Google takes a shot at Apple for not supporting RCS while sending out encryption for group messages
When two Google Messages users are chatting one-on-one, the messages sent back and forth are encrypted end-to-end. So if the CEO of Coca-Cola wants to exchange secret formulas with the CEO of Kentucky Fried Chicken, both can relax knowing that outside of each other no one will know the secret formulas they are exchanging (remember, this is an hypothetical example).
But let's say that the CEO of Krispy Kreme wants to join the chat to pass along his company's secret doughnut recipe to the other two executives in return for their secrets. That would be problematic. Why? Because up until now, Google Messages group chats were not protected by encryption although that is now changing.
Encryption for group chats starts rolling out for Google Messages beta testers
Earlier this year Google said that it was working on adding encryption for group chats over its Messages app. According to Droid-Life, this feature has started rolling out now to some Google Messages beta testers. If you want to join the Google Messages beta, the first thing you need to do is install the Google Messages app on your Android phone.
Those who signed up for the Google Messages beta program get first crack at group encryption
Once you have the Google Messages app installed, click on this link to join the beta program. You can choose to return to the public version at any time. This writer has been a beta tester for Google Messages for years and frankly, if you want the latest features ahead of the pack, you might want to join. You should also join the beta program for Carrier Services which you can do by clicking this link.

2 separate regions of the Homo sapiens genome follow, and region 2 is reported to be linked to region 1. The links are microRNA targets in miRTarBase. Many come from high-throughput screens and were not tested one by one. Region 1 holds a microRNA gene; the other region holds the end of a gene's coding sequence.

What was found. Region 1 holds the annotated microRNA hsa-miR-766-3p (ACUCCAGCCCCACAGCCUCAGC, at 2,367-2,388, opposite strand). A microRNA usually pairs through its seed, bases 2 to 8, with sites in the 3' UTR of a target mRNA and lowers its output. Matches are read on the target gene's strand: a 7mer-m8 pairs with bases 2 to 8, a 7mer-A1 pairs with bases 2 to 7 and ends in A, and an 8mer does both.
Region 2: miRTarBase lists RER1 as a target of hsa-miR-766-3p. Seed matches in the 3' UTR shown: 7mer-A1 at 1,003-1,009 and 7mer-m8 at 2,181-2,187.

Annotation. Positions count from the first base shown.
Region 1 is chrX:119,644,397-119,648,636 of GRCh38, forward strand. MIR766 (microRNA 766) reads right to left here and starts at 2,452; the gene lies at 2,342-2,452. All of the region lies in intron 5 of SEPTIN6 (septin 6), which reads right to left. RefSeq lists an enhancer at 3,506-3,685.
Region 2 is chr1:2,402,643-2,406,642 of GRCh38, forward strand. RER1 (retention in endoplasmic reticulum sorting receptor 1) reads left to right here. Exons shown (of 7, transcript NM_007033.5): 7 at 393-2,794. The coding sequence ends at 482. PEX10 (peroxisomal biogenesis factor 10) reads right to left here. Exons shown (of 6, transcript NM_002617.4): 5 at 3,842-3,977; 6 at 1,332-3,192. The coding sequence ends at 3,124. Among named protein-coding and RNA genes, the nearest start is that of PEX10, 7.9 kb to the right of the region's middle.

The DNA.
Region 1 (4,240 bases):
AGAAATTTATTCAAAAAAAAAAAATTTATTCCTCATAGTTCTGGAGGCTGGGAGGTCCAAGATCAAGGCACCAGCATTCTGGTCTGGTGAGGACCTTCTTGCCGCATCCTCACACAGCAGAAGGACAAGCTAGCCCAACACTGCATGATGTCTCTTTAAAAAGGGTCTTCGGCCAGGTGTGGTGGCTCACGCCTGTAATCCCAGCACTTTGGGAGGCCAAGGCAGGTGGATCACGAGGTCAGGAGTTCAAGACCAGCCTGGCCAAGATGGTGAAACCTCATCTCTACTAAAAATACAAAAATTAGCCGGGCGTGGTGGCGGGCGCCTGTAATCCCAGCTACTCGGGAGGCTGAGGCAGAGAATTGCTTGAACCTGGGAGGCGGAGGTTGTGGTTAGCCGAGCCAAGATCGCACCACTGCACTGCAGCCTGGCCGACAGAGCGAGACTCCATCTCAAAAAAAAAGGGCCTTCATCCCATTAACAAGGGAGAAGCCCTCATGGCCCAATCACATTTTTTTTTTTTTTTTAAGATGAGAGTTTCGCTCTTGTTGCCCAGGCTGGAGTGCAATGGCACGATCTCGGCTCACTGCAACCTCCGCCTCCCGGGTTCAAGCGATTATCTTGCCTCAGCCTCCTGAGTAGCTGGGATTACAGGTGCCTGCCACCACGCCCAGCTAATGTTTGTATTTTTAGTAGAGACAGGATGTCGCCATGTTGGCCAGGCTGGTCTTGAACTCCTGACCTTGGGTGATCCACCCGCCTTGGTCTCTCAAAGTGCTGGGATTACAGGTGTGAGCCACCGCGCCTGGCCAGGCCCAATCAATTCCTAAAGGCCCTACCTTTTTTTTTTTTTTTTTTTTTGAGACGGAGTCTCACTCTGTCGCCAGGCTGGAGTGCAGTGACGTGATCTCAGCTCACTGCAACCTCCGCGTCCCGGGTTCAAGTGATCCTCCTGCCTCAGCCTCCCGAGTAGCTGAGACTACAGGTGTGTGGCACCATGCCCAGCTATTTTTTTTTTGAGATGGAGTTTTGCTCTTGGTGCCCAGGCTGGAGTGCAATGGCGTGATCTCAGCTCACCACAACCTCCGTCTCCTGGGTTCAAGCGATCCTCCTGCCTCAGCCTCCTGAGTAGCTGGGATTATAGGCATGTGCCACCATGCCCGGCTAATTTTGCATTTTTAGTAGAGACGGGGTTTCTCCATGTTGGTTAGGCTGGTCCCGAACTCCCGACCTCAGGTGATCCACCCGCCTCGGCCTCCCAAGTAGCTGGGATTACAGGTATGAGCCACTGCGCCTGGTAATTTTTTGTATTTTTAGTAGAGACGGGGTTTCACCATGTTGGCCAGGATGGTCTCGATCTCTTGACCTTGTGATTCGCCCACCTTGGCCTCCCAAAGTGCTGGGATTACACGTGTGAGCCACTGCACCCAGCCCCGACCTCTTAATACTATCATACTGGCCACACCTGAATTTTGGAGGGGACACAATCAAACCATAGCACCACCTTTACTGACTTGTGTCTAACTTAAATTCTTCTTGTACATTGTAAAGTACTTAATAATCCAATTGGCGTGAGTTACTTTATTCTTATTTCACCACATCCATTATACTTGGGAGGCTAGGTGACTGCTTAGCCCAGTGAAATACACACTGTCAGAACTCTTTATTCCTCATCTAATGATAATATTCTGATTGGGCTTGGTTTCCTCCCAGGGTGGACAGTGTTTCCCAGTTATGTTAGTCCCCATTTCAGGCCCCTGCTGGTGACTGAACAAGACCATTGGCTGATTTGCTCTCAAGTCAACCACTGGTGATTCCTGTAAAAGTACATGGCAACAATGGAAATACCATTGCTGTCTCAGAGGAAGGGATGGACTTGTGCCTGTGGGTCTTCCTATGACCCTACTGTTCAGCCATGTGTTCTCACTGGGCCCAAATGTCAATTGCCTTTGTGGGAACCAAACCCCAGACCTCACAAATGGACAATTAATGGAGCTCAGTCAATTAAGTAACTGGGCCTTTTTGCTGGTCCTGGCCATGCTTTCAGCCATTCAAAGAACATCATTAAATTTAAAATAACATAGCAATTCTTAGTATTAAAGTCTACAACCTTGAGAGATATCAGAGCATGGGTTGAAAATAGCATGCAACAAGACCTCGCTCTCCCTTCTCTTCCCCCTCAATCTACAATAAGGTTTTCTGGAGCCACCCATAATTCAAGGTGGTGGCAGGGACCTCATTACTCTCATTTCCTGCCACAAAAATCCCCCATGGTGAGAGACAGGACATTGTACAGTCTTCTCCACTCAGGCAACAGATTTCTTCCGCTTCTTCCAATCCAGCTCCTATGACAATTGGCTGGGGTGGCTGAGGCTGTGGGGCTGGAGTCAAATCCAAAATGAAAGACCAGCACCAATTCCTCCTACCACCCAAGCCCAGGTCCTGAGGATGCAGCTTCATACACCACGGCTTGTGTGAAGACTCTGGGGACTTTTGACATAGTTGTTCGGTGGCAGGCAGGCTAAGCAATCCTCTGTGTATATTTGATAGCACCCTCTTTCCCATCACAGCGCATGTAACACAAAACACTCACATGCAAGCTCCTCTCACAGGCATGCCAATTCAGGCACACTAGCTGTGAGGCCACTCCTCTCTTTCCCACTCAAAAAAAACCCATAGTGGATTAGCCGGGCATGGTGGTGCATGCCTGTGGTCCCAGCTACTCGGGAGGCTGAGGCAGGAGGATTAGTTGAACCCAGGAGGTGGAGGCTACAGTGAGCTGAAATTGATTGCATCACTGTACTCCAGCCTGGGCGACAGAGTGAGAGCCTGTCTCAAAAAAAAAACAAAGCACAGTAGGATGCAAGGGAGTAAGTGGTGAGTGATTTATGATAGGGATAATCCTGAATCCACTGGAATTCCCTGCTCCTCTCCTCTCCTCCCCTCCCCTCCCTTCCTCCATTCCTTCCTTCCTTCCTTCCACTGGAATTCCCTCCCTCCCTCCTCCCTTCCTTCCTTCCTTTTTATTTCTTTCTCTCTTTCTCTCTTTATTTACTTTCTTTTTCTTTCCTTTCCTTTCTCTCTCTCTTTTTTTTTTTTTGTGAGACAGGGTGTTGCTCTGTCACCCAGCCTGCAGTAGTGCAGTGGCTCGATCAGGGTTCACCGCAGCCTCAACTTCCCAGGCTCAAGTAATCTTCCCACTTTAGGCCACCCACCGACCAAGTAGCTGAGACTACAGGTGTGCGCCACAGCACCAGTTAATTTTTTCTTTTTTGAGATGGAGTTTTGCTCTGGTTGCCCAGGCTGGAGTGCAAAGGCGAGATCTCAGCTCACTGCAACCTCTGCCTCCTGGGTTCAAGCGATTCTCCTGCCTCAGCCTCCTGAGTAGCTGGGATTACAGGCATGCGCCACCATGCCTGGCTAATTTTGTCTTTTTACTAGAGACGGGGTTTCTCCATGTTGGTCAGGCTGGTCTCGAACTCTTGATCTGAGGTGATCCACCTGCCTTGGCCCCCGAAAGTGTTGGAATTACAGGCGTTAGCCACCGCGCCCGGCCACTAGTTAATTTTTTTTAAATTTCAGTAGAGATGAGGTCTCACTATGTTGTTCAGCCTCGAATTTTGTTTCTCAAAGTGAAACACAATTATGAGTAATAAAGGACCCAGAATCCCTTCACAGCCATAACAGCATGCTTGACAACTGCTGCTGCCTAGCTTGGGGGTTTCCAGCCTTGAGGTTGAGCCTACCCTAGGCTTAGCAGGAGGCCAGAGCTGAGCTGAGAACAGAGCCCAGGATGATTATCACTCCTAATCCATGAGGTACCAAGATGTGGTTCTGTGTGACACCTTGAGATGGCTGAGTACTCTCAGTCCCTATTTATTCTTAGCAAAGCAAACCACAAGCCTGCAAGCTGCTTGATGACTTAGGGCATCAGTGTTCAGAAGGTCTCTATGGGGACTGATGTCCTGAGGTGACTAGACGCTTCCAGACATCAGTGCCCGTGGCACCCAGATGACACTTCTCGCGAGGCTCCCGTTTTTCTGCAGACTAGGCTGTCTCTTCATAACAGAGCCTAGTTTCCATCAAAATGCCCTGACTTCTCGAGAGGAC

Now here's the thing Android users. If you want to take advantage of the features available using Rich Communication Services (RCS) you will need to not only install Google Messages from the Play Store but also you will have to be speaking with others using the same Messaging app. RCS to RCS messaging allows you to send longer messages, longer and enhanced videos and pictures, get a read receipt, see a typing indicator, chat using blue text bubbles, and enjoy the security of encryption.
But you need to remember the following. Should one member of a group chat use an iPhone or even use one of those carrier-supported messaging apps like Verizon Messages (found in the Play Store), all of those lovely features go away. Sound familiar? The only difference between this and Apple's iMessage is that Google Messages users don't make fun of or intimidate iPhone users who join their group messages.
Google wishes SMS Texting Happy 30th Birthday
Besides group chat encryption, beta testers will also be the first to receive the feature that will allow them to react to a message using any emoji available. Currently, only seven emoji can be used as a reaction (thumbs up, smiley face with heart-shaped eyes, laughing with tears, surprised look, sad face with a tear, frowning face, and thumbs down).
RCS, Google says, is the industry standard and is used by these companies
Speaking about RCS, Google today also published a blog post in which it made fun of Apple's lack of support for RCS. In the post, Google said that Apple's texting platform is stuck in the 1990's. Neena Budhiraja, Group Product Manager for Messages by Google, wrote, "Most of the mobile world is using RCS, but there is one company that’s dragging its heels. But after 30 years of SMS texting, it’s truly time."
Google also pointed out that tomorrow will be the 30th birthday of the first text message. The Alphabet unit and search giant said, "Hopefully Apple can #GetTheMessage so we don’t have to keep waiting to remove the whole 'green-versus-blue bubble' thing. Happy birthday, SMS — you were a great start, and you had a good run, but everyone is ready for an upgrade."